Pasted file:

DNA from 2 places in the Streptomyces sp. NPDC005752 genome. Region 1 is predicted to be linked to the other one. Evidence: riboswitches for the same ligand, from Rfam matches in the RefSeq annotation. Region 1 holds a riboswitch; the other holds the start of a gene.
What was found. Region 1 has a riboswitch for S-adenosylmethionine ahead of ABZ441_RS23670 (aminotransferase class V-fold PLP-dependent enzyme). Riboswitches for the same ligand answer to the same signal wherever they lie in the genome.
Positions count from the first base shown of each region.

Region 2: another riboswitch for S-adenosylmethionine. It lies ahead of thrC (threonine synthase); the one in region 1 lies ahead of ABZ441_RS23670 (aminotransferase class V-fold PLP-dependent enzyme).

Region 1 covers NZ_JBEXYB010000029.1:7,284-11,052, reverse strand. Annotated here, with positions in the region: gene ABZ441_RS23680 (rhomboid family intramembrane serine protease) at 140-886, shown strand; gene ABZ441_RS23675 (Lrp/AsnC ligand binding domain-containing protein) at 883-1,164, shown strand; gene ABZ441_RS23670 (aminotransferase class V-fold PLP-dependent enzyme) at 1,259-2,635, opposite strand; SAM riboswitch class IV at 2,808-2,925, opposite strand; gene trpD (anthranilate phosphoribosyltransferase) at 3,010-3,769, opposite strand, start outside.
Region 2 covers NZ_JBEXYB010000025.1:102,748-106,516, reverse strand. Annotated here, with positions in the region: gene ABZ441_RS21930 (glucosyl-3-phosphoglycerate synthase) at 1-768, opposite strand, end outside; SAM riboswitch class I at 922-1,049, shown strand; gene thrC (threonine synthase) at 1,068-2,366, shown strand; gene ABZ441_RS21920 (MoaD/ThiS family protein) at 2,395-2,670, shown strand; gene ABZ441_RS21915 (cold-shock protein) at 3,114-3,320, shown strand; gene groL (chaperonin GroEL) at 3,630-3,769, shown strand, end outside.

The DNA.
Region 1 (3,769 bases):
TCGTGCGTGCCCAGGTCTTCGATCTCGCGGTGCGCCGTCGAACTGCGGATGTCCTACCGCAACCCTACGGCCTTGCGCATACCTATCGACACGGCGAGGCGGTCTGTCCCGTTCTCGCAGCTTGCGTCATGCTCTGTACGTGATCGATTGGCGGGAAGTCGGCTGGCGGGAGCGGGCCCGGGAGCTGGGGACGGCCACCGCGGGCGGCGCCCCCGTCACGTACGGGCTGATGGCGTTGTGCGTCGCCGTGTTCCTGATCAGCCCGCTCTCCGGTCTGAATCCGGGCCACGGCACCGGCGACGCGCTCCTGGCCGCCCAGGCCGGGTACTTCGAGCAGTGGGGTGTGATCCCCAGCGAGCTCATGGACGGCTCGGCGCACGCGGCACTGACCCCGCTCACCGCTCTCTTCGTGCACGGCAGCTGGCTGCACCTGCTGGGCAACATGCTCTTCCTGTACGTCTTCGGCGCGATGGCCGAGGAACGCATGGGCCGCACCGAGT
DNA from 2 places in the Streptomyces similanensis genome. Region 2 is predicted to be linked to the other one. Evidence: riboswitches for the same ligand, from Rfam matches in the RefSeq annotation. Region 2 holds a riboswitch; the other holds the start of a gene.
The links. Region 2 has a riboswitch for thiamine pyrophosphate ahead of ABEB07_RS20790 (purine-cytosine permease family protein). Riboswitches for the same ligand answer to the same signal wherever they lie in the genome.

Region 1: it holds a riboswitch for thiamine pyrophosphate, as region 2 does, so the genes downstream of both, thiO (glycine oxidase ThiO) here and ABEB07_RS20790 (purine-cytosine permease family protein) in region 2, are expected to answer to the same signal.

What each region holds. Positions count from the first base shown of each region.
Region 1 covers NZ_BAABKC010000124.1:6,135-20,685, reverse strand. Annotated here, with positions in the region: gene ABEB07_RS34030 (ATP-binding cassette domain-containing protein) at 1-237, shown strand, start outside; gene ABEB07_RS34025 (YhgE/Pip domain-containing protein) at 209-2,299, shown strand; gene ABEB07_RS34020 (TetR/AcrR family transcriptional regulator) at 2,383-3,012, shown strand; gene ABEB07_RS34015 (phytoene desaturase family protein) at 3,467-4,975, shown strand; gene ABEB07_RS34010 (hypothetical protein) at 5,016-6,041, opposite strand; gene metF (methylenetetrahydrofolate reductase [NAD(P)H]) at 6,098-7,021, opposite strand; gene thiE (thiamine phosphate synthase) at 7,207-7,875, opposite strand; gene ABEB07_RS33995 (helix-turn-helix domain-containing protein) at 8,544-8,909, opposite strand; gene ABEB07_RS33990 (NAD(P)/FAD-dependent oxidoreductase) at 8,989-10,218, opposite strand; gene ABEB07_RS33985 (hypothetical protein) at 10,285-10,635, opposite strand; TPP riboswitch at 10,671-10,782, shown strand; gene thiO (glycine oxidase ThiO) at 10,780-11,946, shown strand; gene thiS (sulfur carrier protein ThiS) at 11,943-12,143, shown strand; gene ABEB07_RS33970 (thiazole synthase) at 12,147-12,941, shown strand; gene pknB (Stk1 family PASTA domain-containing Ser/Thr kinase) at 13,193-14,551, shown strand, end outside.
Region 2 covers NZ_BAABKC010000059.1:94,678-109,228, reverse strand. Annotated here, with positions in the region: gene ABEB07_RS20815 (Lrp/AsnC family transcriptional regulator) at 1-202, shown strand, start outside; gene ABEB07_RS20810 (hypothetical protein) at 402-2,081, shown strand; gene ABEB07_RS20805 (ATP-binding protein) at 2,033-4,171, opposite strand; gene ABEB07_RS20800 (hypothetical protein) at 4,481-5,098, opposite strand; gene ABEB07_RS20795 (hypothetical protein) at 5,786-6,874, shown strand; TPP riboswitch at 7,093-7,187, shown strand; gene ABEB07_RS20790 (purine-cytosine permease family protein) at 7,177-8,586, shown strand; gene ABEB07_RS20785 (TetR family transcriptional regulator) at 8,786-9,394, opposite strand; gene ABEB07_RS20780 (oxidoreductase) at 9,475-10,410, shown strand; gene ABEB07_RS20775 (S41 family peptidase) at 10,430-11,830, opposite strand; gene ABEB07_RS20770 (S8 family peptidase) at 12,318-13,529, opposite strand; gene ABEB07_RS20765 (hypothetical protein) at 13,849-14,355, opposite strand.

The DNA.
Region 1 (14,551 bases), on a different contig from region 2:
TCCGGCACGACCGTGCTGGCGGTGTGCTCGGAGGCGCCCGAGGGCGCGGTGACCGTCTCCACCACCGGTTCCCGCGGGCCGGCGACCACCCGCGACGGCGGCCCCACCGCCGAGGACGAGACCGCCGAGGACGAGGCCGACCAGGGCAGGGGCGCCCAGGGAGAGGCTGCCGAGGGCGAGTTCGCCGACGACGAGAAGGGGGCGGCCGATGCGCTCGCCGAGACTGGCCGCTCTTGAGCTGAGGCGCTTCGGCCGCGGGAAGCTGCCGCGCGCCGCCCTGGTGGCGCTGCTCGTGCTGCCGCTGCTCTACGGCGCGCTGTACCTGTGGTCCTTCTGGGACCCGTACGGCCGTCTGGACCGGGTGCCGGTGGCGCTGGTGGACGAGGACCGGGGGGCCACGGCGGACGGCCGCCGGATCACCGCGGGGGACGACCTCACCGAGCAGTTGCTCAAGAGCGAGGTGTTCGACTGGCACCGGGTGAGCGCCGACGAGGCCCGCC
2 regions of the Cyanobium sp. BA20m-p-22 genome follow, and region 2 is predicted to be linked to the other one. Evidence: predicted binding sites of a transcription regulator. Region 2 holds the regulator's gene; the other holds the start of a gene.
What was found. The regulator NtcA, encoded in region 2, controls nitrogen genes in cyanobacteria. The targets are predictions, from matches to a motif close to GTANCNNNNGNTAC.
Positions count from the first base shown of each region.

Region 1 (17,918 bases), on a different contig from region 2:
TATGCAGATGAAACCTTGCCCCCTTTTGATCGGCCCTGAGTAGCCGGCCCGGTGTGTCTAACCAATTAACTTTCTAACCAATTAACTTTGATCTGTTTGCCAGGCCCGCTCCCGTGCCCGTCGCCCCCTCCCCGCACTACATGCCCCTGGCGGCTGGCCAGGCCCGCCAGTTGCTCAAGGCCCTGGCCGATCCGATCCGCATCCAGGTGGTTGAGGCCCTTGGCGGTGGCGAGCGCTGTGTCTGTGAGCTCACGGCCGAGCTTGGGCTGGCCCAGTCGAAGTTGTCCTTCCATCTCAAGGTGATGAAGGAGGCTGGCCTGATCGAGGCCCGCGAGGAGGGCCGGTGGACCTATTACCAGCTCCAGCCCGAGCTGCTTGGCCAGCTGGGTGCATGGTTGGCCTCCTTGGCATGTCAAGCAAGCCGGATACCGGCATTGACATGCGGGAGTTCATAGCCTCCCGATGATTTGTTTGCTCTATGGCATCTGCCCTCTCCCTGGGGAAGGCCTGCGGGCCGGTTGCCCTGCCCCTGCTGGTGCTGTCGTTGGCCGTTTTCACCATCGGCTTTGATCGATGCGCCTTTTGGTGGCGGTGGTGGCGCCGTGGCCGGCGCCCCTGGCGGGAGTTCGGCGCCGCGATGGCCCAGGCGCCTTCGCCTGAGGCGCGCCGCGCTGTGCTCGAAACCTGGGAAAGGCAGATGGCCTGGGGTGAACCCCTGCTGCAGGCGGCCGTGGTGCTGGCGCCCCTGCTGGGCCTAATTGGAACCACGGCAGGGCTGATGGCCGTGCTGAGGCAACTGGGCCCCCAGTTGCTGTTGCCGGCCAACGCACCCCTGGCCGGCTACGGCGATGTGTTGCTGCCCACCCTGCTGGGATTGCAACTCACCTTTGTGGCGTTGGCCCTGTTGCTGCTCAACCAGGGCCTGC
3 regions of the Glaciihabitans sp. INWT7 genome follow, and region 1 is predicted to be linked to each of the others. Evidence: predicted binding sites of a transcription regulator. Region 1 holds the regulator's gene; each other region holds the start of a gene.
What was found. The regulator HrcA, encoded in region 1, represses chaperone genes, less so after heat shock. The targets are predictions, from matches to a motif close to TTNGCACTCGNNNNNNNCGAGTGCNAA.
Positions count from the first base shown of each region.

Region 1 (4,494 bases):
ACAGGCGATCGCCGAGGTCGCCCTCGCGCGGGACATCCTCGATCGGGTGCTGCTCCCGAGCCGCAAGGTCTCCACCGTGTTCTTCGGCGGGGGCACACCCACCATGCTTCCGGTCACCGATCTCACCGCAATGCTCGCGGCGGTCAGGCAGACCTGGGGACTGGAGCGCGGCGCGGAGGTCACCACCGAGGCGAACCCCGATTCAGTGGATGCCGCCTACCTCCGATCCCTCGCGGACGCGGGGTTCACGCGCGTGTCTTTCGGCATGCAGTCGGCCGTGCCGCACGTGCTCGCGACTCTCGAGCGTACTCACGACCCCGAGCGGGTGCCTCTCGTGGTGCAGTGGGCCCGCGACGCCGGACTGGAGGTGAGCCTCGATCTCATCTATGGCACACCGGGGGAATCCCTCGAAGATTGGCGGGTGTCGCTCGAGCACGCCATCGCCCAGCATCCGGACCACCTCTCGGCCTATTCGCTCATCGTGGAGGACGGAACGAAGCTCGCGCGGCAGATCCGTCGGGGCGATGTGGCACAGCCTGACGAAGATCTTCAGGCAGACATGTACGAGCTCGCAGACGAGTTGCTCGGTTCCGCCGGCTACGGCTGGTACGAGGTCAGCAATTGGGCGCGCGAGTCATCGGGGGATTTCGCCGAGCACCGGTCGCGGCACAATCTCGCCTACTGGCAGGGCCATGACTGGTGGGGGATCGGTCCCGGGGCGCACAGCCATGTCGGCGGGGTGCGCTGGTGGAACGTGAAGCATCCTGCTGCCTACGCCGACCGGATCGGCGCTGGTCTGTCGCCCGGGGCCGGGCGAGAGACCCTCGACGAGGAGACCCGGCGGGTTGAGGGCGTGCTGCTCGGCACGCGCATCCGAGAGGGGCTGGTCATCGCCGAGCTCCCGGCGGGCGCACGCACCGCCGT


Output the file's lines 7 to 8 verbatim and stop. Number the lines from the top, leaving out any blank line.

The DNA.
Region 1 (3,769 bases):